Snyder, Timothy. (2010) Bloodlands, Europe between Hitler and Stalin. New York: Basic Books.
This book covers the time between the beginning of World War I (1914) to the end of World War II and beyond, but focuses mostly on the inter-war period and World War II. Geographically speaking, this book covers the area between Germany and Russia, specifically, Poland, Ukraine, Belarus, Lithuania, Latvia, and Estonia. This area is what Snyder refers to as the “Bloodlands.” He argues that Hitler and Stalin fought a bloody war on this land and killed millions. It might seem like a redundant thesis but this book is anything but redundant. He points out that when most think of WWII they think of Jews and the Holocaust. Not too much thought is given to the millions of Ukrainians that were systematically starved to death during the Great Terror. “During the years that both Stalin and Hitler were in power, more people were killed in Ukraine than anywhere else in the bloodlands, or in Europe, or in the world.” (pp.20) The killings didn’t just happen in gas chambers, in fact, most victims were shot at the edges of mass graves. He points this out early and gives numerous, chilling, examples to back it up. This book was hard to get through for that fact alone.
Snyder’s methodology includes in-depth analyses of the bureaucratic policies and practices that governed the area during the time. Obviously, these policies and practices were created, enforced, and perpetuated by the two regimes that terrorized the bloodlands, the Nazis and the Soviets. Snyder rehashes Nazi politics, the final solution, the Moltov-Ribbentrop Pact, ethnic cleansing, and the justification of the systematic starvation of millions. Starting with the Soviet famines, Snyder argues that collectivization was Stalin’s idea to “jump-start” the industrial revolution which had yet to come to Russia. This was his Five-Year Plan, which, big surprise, failed, and led to more terror. Persecution of the kulaks was the justification for the starvation, in Stalin’s twisted mind, when collectivization failed.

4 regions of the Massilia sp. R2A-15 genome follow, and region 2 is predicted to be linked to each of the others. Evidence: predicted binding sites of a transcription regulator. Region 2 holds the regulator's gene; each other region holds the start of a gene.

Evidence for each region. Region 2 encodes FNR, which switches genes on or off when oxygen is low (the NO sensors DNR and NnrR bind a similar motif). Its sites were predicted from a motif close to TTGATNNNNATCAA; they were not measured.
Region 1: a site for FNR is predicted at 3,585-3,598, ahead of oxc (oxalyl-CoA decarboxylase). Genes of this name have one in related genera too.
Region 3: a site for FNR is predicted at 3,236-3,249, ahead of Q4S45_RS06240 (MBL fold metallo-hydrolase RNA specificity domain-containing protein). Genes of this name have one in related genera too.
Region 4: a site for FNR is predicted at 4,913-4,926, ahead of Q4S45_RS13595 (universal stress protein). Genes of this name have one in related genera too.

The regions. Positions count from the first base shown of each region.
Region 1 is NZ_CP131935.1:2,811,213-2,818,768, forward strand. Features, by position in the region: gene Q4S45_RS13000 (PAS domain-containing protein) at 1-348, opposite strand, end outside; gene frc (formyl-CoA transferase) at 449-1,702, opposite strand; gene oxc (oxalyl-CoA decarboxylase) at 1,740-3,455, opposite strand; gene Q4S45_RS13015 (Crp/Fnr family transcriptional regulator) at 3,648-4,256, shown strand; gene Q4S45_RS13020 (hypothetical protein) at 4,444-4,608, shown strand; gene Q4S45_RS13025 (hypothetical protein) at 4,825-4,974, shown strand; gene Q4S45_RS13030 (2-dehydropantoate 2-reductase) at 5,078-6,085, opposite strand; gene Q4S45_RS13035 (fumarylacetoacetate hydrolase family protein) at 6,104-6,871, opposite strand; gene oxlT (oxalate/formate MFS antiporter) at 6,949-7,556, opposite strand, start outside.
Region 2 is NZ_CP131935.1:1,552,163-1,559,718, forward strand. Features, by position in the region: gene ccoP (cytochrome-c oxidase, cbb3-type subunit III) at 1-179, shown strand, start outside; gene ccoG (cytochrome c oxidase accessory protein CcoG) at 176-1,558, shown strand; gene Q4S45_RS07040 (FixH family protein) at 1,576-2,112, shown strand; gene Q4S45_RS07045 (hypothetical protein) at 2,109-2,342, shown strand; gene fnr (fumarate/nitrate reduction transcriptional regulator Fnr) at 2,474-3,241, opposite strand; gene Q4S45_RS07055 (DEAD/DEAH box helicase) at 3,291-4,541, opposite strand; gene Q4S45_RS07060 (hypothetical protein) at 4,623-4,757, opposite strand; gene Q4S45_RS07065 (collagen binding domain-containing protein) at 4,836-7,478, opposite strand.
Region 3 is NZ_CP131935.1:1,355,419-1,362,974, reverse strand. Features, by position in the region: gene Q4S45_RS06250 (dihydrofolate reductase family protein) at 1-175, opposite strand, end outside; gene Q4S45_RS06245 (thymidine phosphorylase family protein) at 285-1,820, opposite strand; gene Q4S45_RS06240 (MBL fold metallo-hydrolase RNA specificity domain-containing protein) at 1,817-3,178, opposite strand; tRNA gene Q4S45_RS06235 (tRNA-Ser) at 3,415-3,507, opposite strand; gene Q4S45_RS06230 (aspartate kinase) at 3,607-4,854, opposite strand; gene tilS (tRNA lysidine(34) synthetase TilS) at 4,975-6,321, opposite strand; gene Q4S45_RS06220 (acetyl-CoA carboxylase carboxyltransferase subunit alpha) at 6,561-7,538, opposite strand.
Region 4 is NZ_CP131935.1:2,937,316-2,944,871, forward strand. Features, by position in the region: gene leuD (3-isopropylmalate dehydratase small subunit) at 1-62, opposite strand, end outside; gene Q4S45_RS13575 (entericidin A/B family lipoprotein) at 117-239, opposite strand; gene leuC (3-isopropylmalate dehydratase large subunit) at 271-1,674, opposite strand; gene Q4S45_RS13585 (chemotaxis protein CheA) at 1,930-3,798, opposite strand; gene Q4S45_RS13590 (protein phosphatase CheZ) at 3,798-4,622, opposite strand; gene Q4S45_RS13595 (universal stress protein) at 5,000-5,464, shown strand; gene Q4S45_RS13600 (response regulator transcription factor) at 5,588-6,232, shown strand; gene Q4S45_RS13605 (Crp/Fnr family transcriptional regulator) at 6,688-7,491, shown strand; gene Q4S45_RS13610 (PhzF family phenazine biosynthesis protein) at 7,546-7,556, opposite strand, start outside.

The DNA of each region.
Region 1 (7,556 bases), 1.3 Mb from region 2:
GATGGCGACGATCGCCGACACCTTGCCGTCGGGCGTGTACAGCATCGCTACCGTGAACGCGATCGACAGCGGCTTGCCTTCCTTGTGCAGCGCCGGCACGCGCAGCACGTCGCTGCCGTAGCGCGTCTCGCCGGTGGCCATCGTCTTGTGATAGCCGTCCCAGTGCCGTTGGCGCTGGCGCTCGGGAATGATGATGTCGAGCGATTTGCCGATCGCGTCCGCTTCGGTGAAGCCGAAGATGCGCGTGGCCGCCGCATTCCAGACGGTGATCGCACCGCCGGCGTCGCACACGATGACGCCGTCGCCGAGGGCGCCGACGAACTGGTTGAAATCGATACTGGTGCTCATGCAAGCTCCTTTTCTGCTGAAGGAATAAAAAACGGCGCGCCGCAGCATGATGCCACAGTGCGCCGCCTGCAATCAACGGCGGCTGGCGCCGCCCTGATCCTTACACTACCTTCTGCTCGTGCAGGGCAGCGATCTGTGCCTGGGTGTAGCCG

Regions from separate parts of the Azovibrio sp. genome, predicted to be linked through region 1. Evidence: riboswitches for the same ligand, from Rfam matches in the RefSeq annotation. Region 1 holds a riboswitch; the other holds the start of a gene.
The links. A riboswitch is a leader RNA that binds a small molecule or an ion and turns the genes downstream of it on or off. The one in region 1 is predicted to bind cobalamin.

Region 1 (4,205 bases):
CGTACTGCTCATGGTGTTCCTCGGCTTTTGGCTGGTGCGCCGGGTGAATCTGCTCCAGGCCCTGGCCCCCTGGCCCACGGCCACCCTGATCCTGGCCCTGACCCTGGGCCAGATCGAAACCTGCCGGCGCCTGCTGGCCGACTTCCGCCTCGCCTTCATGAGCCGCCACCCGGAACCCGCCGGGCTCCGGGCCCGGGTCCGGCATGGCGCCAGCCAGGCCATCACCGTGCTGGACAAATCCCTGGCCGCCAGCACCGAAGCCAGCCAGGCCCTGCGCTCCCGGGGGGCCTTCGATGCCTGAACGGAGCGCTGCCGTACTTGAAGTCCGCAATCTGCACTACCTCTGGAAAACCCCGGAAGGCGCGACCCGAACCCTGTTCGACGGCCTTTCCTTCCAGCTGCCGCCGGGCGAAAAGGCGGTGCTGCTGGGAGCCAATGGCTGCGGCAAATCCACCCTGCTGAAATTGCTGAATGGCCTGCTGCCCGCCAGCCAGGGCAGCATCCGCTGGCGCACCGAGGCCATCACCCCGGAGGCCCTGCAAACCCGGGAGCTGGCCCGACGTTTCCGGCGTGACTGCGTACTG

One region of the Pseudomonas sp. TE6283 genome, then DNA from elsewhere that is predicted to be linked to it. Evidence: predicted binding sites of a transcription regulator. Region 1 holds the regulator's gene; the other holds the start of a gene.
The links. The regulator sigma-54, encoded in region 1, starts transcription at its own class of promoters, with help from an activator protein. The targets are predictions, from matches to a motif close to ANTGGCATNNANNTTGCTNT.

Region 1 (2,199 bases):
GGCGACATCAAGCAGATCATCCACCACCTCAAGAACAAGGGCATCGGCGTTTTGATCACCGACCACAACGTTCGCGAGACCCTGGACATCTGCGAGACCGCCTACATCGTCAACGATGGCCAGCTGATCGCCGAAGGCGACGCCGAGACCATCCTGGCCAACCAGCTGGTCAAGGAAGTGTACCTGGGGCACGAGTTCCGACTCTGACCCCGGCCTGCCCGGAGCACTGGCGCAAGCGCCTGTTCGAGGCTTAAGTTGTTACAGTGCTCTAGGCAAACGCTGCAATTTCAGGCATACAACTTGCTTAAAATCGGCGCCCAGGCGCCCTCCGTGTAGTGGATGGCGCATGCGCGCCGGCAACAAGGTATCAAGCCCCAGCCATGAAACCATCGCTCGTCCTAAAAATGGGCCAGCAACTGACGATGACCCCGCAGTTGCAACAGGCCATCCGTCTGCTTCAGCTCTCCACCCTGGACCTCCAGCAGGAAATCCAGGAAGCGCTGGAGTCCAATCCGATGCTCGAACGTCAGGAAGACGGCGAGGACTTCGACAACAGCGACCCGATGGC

Although Snyder does spend a big chunk of the book on Stalin and Soviet policy, he analyzes Nazi policies, too. And, like Stalin who used the kulaks as his scapegoat, Hitler placed blame on Jews for all of Germany’s economic strife. This is basic stuff that we already know, but Snyder did a fantastic job of putting it all together. This book gave me a real sense of cause and effect. Hitler and Stalin were at each others throats for the most part, and creating policies to “get” each other, also “got” millions of innocent people.
Snyder’s historiography can be seen throughout the countless first-hand accounts he employed. This book was full of facts, but heavy on the emotional appeal. I don’t know if there is any other way to tell this story, though. I honestly had nightmares from reading it and I think I may have even suffered a short bought of PTSD from it. Seriously, I was very depressed after reading it. To this day, I remember one of the very first quotes he used, right on the first page of the preface. This is a letter from a twelve-year old Jewish girl in Belarus: “I am saying good-bye to you before I die. I am so afraid of this death because they throw small children into the mass grave alive.” Chilling.